The release date for Office 2010 and SharePoint 2010 is out and about, but not everyone is happy with some of the details. Meanwhile, Microsoft CEO Steve Ballmer says the company has ambitions with this release for a fully functioning Office in the cloud.

Microsoft Aims For Office In The Cloud

The big news this week is, of course, is the announcement of definitive dates for the release of SharePoint  2010 (news, site)  and Microsoft Office (news, site). It’s on May 12 (for businesses) and June for home users, if you haven’t been paying attention.

You may also have come across Microsoft CEO Steve Ballmer’s speech at the University of Washington where he outlined the company’s plan for its products and the cloud.

In his outline of Microsoft’s vision of the cloud, he described Office 2010 and the company’s ambition to run it from the cloud as the “most mainstream” effort Microsoft would be doing in cloud computing.

We're really taking Microsoft Office to the cloud, letting it run in the cloud, letting it run from the cloud, helping it let people connect and communicate and express themselves . . . That's one of the core kind of technical ambitions behind the next release of our Office product . . .” he said.

And already, 90% of the companies Microsoft is working with are happy to go with the elements of Office that are already in the cloud with “lot of good work . . . still going on for the consumer”.

Microsoft also plans to give its corporate customers the option of hosting the Web-based version of Office 2010 on their own servers in order to give them more control of the product.

Office 2010 Tech Guarantee Outlined

Speaking of Microsoft Office, details of the Technology Guarantee that will accompany the release of Office 2010 were finally explained by Jevon Fark, Sr. Marketing Manager for Microsoft Office on the Office 2010 Engineering blog.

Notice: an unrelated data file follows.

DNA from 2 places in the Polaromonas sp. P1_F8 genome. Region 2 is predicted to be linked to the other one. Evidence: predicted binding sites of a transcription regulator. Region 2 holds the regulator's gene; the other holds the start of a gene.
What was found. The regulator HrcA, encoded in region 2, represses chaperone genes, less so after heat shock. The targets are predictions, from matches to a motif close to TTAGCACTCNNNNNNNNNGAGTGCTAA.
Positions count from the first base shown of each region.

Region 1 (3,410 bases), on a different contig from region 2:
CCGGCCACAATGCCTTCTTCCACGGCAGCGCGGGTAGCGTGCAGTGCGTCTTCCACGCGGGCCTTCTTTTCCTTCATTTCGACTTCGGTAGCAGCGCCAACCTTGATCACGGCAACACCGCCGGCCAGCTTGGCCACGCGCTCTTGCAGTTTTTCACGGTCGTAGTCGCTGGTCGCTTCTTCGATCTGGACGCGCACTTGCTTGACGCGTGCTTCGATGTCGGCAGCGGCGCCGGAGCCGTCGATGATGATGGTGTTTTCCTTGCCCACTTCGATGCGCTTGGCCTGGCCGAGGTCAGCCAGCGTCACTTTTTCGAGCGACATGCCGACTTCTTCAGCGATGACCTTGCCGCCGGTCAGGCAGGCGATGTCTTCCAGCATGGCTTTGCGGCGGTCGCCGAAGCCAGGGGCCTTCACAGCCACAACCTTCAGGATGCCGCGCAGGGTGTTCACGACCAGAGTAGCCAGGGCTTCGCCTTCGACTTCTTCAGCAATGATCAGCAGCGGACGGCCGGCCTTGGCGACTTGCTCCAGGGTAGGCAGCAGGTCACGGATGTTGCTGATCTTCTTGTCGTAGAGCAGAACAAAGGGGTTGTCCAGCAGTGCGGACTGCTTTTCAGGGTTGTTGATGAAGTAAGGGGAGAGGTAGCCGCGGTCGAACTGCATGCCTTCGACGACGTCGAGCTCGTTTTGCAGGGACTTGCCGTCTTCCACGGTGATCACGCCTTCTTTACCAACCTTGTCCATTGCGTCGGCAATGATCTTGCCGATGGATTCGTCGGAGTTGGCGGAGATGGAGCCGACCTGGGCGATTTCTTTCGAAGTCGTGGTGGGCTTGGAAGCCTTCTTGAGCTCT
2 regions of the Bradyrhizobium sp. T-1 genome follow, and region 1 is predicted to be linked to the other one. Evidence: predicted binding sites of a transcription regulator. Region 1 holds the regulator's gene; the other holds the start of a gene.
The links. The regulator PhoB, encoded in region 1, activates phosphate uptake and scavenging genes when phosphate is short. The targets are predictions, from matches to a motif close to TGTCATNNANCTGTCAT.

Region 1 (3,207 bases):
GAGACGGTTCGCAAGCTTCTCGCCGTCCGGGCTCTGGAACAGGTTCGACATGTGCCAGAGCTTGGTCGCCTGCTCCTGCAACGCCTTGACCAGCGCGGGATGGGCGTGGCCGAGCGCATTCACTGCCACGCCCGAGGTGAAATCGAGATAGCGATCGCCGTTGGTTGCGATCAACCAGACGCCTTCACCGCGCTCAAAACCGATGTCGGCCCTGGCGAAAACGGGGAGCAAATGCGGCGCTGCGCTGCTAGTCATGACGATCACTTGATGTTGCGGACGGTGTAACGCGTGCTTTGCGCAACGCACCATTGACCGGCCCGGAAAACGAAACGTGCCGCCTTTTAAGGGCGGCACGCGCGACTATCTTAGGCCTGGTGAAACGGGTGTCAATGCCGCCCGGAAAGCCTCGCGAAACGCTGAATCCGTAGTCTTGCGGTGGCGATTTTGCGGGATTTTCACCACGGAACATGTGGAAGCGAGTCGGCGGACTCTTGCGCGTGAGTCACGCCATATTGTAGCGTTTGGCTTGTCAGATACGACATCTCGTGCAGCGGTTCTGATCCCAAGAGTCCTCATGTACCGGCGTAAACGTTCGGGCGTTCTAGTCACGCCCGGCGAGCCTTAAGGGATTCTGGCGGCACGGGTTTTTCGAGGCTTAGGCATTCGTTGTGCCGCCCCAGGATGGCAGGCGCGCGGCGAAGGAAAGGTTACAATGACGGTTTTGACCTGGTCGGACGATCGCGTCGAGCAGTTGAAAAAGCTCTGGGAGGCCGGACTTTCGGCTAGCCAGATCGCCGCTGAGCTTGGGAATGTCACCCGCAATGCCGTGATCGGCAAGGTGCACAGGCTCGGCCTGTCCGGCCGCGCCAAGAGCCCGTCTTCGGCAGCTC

And not everyone is happy. The Guarantee goes like this: consumers who have purchased and activated Office 2007 since March 5 and who purchase it up until September 30 will be able to download Office 2010 at no additional cost when it becomes available in June 2010.

To be eligible you need to:

  • Purchase Office 2007, or a new PC with Office 2007, and activate it between March 5, 2010 and September 30, 2010.
  • Have, or create a Windows Live ID.
  • Redeem your Tech Guarantee before October 31

You will not be eligible for it if if you have Office 2007 through a volume license (typically business owners with five computers or more), promotional or not-for-resale copies, or bought Office 2007 through the Home Use Rights or Student Select programs.

However, some users say they feel “snubbed” by the fact that only those who purchased it after March 5 will be covered by the guarantee. Many of the comments on Fark’s post are from users in that situation and they’re just not happy.

Office 2010 will be available online and on retail shelves in June. Until then, you can can always use the Office 2010 beta.

SaaS BPM Is Finding Friends

New market research from Datamonitor (news, site) is showing that many business process management vendors will have to look at their application in the cloud because of the success of the SaaS model.